The Apple Watch smartwatch has been found to be pretty accurate when it comes to detecting abnormal heart rhythms. A continuing study on the potentials of wearables has identified that the watchOS device has a 97 percent accuracy rate in determining abnormal heart conditions. In the study, titled "Passive Detection of Atrial Fibrillation Using a Commercially Available Smartwatch," published Wednesday in JAMA Cardiology, it is stated there that the Apple Watch has a high accuracy rate in determining unusual heart rhythms. In fact, Apple's smartwatch is said to perform better than add-on ECG accessory KardiaBand. Raw sensor measurements were transformed into fibrillation risk scores.
Apple has partnered with a group of clinicians at Stanford and telemedicine vendor American Well to test if Apple Watch can be used to detect cardiac abnormalities, according to CNBC. But there's an absurdity to it given the technology won't hold value over time. A source told CNBC the clinical study involving the Apple Watch is set to begin later this year. "We started working on the Apple Watch several years ago," [Cook] said, and one goal was "performing some measurements of your health that people were not measuring, at least continually. Very few people wore heart monitors.
The Apple Watch has been found to detect a heart condition that affects some 2.7 million people in the US, a new study has revealed. By pairing the smartwatch's heart rate sensors with artificial intelligence, researchers developed an algorithm capable of distinguishing an irregular heartbeat, known as atrial fibrillation, from a normal heart rhythm - and with 97 percent accuracy. Atrial fibrillation, although easily treatable, has been difficult to diagnose and the team believes their work could pave the way for new methods to identify the abnormality. The Apple Watch has been found to detect a heart condition that affects some 2.7 million people in the US, a new study has revealed. The algorithm was accurate 97 percent of the time using the smartwatch's heart rate sensor (stock) University of California, San Francisco, in collaboration with the app Cardiogram, trained a deep neural network with heart readings from 6,158 Cardiogram users.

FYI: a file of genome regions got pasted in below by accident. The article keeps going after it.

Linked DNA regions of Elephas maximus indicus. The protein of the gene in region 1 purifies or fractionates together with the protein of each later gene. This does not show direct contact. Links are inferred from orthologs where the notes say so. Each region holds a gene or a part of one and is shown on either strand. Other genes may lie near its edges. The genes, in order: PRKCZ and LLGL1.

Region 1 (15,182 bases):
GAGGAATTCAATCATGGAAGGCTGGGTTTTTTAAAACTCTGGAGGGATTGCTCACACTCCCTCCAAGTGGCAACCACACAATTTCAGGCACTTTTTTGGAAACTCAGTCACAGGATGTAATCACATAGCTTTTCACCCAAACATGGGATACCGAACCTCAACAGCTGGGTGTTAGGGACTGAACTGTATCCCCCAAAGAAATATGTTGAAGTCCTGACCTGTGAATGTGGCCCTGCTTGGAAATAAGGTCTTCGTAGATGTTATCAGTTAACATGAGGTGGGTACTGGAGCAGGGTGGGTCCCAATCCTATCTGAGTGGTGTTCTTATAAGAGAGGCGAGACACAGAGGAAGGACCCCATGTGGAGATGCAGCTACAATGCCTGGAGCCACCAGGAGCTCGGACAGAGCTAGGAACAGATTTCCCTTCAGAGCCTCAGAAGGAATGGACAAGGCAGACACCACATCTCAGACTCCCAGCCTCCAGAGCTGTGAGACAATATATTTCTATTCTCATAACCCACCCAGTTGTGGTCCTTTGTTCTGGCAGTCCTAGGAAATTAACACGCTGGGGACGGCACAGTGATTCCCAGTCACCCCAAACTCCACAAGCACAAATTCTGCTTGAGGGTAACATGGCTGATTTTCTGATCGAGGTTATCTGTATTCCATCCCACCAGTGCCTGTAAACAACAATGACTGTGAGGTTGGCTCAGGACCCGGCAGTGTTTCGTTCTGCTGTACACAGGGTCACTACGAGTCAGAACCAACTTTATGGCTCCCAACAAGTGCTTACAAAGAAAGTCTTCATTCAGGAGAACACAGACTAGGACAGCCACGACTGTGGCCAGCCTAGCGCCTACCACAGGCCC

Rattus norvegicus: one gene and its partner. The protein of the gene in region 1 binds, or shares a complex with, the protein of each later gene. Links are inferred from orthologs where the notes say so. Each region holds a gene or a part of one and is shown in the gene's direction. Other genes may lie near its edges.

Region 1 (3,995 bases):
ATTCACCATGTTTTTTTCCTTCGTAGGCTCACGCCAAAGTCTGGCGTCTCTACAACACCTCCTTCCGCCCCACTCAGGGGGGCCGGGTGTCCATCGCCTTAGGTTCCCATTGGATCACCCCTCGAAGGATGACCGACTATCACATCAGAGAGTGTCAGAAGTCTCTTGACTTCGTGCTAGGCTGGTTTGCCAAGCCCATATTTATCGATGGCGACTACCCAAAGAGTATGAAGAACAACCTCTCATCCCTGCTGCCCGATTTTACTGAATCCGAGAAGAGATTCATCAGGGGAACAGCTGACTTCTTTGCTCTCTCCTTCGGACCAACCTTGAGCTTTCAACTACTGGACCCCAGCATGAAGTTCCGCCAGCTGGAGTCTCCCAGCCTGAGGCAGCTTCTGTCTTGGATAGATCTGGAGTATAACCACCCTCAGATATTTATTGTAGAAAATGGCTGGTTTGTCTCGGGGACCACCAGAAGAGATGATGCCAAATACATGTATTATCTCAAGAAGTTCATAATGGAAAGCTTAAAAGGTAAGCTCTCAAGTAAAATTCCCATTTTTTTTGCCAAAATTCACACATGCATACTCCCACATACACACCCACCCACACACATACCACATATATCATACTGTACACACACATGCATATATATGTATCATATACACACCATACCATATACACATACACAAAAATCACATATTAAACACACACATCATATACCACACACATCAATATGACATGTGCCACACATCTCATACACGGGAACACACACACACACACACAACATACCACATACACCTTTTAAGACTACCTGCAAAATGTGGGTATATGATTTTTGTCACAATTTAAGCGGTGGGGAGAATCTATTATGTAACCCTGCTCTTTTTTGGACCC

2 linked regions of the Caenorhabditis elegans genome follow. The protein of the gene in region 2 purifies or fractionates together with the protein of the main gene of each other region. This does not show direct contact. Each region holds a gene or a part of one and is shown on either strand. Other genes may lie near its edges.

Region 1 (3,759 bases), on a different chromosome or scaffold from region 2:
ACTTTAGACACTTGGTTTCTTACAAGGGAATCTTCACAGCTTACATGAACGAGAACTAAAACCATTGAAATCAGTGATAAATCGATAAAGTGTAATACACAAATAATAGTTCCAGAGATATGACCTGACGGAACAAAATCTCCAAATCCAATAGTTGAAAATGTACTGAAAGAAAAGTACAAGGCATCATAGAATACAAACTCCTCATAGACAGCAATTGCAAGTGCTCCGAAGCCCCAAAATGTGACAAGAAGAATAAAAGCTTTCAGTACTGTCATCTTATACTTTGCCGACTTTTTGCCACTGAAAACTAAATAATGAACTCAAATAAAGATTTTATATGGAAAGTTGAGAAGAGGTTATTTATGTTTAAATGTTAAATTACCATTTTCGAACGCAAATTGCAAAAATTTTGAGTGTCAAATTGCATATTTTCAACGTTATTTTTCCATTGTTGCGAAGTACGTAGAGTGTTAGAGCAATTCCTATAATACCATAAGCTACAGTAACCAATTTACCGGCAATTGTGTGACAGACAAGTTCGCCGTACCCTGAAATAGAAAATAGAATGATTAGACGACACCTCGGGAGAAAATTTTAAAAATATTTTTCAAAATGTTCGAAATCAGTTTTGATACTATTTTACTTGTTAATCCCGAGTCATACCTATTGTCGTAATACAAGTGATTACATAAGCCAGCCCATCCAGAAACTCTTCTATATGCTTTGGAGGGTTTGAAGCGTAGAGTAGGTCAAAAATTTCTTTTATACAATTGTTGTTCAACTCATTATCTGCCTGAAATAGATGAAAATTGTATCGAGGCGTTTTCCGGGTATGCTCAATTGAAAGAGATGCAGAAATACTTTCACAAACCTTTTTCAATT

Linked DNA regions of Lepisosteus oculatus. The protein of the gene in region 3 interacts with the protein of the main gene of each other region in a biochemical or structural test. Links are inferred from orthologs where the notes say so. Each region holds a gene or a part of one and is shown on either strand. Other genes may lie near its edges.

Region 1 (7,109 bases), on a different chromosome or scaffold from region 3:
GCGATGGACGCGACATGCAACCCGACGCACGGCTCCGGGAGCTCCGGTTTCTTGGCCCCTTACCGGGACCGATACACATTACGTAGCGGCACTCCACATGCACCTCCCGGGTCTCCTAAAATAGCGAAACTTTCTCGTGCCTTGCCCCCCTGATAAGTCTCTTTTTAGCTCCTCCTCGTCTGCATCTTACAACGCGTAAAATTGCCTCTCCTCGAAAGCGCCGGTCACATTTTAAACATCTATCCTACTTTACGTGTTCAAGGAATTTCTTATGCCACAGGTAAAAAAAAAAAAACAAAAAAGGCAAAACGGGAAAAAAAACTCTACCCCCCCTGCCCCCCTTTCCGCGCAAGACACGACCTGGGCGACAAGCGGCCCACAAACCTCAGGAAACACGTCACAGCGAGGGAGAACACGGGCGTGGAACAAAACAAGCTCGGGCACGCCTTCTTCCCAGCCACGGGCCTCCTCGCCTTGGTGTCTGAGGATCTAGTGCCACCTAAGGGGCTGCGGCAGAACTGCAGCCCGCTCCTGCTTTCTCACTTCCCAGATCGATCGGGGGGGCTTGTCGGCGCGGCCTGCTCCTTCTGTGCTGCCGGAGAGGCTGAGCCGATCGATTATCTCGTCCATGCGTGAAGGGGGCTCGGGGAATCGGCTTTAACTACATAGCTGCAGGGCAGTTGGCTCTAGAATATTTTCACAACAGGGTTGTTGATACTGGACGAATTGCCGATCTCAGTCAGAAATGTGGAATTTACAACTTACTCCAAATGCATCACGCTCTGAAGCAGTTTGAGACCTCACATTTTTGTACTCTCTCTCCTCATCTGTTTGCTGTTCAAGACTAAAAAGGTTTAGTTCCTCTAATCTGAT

Last November, Apple Watch owners began receiving recruitment emails from Apple. The company was looking for owners of its smartwatch to participate in the Apple Heart Study--a Stanford-led investigation into the wearable's ability to sense irregular heart rhythms. Joining was simple: Install an app and wear your watch. If the watch's optical sensors detected an arrhythmia, you might be shipped a dedicated heart monitor--a benchmark to compare against readings from your Apple Watch--to wear for seven days. In true Apple fashion, enrollment and participation were designed to be as user friendly as possible: "Apple and Stanford Medicine are committed to making it easy for people to participate in medical research," the research partners wrote, "because more data can lead to discoveries that save lives."
The Apple Watch is 97% accurate in detecting the most common abnormal heart rhythm, according to the findings of a new study conducted by researchers at the University of California, San Francisco, whose goal was to determine if the wearable could one day aid in stroke prevention. The UCSF Health eHeart study, which was conducted in large part via the Cardiogram app for iOS, examined 6,158 participants -- all of whom had normal echocardiogram (EKG) readings, with the exception of 200 individuals who had previously been diagnosed with paroxysmal atrial fibrillation. By implementing a self-developed, AI-based algorithm, researchers and biomedical engineers were then able to train a deep neural network to identify these abnormal heart rhythms utilizing data collected via the Apple Watch's heart rate monitor. While the overall eHeart study is more far-reaching, and examines a number of variables including heart rate, blood pressure, behavior, diet, genetics and more, the inherent portion of the Cardiogram-based inquiry was initiated back in 2016, with the primary intent of discovering whether or not the Apple Watch could detect an oncoming stroke. According to Cardiogram's co-founder and leading data scientist, Brandon Ballinger, approximately 25% of all strokes are caused by an abnormal heart rhythm such as the more commonly occurring abnormality, Atrial Fibrillation.